Posted on January 12, 2016
“How much money will you make writing this article?” he asks. EVEN DRUG LORDS DREAM OF LONG FORM
— Caitlin Flanagan (@CaitlinPacific) January 10, 2016
Over the weekend, Rolling Stone released an interview between Sean Penn and Mexican drug lord ‘El Chappo,’ which was immediately and soundly mocked on Twitter. Users took to the platform to post screenshots of long phrases of (grammaticallyﾅum, adventurous) text from the article. These sections of text exceeded 140 characters, making a screenshot necessary to post it in full. This kind of practice, which is common on Twitter, is one of the reasons why Twitter is reportedly considering changing the defining feature of its service: the 140-character limit.
When the news dropped that the character limit would increase to 10,000, Twitter users freaked out. Understandable, seeing as the 140 limit is the defining feature of the conversational and fast-paced nature of the platform. Basically, everyone is afraid of reading tedious rants spelled out with extra characters. But long form doesn’t have to be tedious and, contrary to popular belief, long form isn’t necessarily a deterrent for readers with short attention spans.
The case for long form
Digital marketers have been making a case for long form content since 2013. The appetite for substantive, quality posts is there — something that the most popular and innovative news services are noting. Vox, The Atlantic, and Buzzfeed all produce in-depth features that provide nuanced and detailed examinations of topics, rather than brief pieces that skim the facts. Blogs like Tumblr and Medium demonstrate the value in investing in the ‘slow content movement.’ Within media, there’s a definite shift toward covering the entire picture. What’s interesting about the switch is that real storytelling is winning out over quick hits. Here’s the thing — people don’t want to feel like they’re reading the equivalent of a Slapchop commercial. We are inundated with advertising, so anything that appears to be selling more than informing comes off as cheap or hacky.
The other obvious benefit to long form is that search engines have picked up on the hacky-ness, or sometimes otherwise lacking, shorter content. They prioritize well-crafted material that engages readers. From both a reader and search engine standpoint, a lack of details has become suspect.
Twitter and long form
Ironically, Twitter’s 140 characters could be considered part of the reason why long form is now more popular. Aside from forcing brevity, the 140 limit creates real-time updates, a level playing field for speaking in a public forum, and along with that, access. Pieces, like the Sean Penn article, can be discussed and dissected for their merit, and that discussion includes writers, editors, and subject-matter experts. The desire to read up on a topic, in all its complexity, comes partly from these kinds of conversations that point out biases and blindsides in standard news stories and poorly researched accounts.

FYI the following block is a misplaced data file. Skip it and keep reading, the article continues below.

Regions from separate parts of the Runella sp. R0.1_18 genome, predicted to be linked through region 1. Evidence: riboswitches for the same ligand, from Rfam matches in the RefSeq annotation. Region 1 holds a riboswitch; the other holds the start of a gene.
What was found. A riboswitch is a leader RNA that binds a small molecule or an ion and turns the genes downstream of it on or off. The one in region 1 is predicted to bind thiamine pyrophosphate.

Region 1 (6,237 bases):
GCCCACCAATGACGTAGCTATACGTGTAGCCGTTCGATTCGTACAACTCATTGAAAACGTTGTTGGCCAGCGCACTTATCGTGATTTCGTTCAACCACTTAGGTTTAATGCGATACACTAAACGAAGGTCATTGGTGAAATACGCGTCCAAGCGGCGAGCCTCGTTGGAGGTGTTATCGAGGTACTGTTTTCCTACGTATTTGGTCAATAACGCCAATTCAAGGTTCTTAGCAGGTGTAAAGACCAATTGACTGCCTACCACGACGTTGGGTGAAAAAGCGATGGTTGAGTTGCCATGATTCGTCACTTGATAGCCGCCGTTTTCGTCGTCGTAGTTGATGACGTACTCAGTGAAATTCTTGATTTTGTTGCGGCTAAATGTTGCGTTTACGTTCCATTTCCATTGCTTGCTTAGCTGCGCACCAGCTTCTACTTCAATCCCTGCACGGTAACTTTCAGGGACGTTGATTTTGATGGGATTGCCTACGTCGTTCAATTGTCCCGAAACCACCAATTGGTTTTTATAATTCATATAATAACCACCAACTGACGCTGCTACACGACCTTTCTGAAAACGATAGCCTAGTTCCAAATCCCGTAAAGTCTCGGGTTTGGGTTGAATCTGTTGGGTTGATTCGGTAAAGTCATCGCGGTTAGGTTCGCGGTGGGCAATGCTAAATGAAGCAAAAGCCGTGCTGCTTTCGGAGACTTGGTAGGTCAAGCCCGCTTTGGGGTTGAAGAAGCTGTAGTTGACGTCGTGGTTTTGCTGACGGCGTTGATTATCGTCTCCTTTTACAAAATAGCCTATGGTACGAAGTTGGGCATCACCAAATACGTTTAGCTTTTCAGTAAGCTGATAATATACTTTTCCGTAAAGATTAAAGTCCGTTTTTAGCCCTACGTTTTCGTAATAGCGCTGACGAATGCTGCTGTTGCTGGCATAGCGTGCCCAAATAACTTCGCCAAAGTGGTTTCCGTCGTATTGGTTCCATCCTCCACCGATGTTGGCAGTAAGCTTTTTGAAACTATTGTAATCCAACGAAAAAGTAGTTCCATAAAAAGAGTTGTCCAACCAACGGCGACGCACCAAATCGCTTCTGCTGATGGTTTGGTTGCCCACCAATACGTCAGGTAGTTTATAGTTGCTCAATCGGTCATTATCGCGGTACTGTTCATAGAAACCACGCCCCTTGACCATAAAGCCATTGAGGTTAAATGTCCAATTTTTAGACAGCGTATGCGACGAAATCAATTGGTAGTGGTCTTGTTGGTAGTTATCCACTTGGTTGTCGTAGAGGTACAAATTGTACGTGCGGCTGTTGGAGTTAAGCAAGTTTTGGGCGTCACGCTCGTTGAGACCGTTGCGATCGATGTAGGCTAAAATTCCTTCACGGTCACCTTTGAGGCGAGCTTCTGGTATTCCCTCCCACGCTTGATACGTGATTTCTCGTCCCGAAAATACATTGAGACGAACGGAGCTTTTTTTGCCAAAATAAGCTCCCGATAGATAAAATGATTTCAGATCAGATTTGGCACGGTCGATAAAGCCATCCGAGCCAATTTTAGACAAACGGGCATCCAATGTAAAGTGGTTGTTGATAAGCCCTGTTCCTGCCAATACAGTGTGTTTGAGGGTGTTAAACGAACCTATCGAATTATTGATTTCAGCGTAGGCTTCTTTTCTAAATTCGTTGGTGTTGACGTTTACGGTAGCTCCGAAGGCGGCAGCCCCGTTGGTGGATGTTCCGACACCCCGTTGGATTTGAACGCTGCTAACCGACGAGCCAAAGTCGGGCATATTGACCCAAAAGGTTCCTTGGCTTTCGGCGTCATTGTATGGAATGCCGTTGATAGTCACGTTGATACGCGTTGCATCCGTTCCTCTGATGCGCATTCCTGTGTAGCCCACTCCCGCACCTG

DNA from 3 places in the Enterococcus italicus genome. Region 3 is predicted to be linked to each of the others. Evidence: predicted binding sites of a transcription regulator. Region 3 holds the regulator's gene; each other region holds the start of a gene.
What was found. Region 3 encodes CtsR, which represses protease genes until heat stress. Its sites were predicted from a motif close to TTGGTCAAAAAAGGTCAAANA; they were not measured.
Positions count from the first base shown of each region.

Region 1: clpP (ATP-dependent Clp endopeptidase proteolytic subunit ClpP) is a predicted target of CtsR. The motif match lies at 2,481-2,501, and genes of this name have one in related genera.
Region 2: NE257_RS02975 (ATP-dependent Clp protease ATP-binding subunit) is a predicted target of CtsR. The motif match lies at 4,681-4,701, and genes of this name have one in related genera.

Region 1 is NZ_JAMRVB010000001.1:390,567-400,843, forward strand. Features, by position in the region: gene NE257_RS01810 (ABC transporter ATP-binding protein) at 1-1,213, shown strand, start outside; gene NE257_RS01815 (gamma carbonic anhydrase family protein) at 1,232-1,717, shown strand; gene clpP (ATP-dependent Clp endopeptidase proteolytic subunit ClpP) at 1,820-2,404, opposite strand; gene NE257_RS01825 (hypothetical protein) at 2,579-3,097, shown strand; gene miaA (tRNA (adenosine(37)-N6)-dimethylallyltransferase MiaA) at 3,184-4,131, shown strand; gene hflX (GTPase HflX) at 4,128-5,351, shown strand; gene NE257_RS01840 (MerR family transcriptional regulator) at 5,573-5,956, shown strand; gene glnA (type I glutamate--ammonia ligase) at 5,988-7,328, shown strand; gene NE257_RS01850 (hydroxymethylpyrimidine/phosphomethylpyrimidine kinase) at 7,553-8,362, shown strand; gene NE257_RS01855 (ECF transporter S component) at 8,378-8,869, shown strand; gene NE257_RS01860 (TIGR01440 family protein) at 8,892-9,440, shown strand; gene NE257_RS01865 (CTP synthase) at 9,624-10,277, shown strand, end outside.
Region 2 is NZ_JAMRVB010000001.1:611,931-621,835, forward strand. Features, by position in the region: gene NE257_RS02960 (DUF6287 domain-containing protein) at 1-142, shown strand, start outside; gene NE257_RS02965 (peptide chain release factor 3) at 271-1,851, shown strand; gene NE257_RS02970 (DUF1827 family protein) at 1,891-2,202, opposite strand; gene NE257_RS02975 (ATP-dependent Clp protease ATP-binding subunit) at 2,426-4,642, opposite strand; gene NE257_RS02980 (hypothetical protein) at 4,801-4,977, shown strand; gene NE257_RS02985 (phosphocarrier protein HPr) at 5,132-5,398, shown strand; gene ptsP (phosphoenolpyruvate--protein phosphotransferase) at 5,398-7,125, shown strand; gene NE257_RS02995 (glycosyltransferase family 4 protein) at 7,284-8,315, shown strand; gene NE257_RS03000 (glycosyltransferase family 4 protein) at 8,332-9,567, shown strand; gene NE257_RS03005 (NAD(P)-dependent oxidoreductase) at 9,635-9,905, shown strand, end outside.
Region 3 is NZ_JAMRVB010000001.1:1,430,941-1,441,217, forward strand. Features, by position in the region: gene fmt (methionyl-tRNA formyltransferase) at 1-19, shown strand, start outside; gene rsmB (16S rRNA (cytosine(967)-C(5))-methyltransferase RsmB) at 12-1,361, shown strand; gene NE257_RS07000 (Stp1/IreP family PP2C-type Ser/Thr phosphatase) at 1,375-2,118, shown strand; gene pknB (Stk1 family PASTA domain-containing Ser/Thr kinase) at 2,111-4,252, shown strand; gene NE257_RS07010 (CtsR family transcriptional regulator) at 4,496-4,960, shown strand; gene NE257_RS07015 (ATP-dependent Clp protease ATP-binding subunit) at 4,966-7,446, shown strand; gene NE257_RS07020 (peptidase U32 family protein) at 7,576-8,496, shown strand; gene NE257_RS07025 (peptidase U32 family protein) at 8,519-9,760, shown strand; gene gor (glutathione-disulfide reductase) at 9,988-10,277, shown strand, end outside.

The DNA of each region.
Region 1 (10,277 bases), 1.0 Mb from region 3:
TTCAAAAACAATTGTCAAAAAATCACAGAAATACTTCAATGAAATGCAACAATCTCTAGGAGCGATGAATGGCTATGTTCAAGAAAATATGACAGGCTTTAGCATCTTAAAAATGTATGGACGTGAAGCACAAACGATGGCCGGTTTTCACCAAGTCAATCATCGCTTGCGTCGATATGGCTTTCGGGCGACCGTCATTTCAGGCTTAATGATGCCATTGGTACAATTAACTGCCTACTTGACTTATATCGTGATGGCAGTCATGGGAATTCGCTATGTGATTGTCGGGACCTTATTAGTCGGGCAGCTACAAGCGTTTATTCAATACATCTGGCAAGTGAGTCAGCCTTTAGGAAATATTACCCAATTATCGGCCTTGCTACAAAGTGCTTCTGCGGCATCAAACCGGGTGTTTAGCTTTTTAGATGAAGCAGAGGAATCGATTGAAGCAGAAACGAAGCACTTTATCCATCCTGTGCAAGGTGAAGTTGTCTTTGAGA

Furthermore, Twitter has given voice to groups of people that have traditionally been excluded from public discourse. Black Twitter, #BlackLivesMatter, and a number of feminist causes have all used Twitter as a launching point. The existence of such groups online pushes content to be more inclusive and more representative, and often, more detailed. On The Atlantic, long essays like Ta-Nehisi Coates’ ‘The Case for Reparations’ have become typical. More than ever there is an appetite for the ‘real’ story, whatever that may be, that encourages users to spend more time with sources.
What this means for brands
While this might seem like it doesn’t matter for brands, it does. Vox has been pushing to deliver content to users in innovative ways, and as their CEO Jeff Bankoff noted in an interview with TechCrunch, there is an opportunity in digital media:
‘We know somethings as a fact. Globally there is a $250 billion advertising market of which 70 percent is really built on brand buildingﾅ the top of the funnel, to use the marketing jargon. If you look at the web, which is a $25 billion slice of that pie, 80 percent of it is direct response—it’s searchﾅ it’s bottom of the funnel stuff. So there’s a big market opportunity there that hasn’t been captured. Where is all the brand building going that we had seen previously in magazines and newspapers and even in broadcast going to go, as consumers turn their attention to digital media? We believe there’s a big opportunity there, but someone has to actually go after it—someone has to bring the quality back.’
People are more knowledgeable and are able to do more research. A large portion of this research is done via search, and people are more critical of the results. Online behaviour has adapted to an influx of information to spend more time with longer, quality content — if you want your audience’s loyalty, you have to earn it.
Twitter has always been a platform that embraces long form, but it’s done so by allowing its users to easily link and endorse outside sources. While Twitter obviously wants to appeal to a wider audience and keep users on its site, it risks alienating its biggest users. The fact that even Twitter — which has based an entire platform on brevity, created online communities using 140-characters, and has spurred the evolution of online language to fit such constraints — is considering abandoning the central feature of its service in favour of longer content should give you pause.
It’s time to embrace length rather than shy away from it. Like Jeff Bankoff said, ‘someone has to bring the quality back,’ and it might as well be you.
Photo: “2008-01-26 (Editing a paper) – 30” by Nic McPhee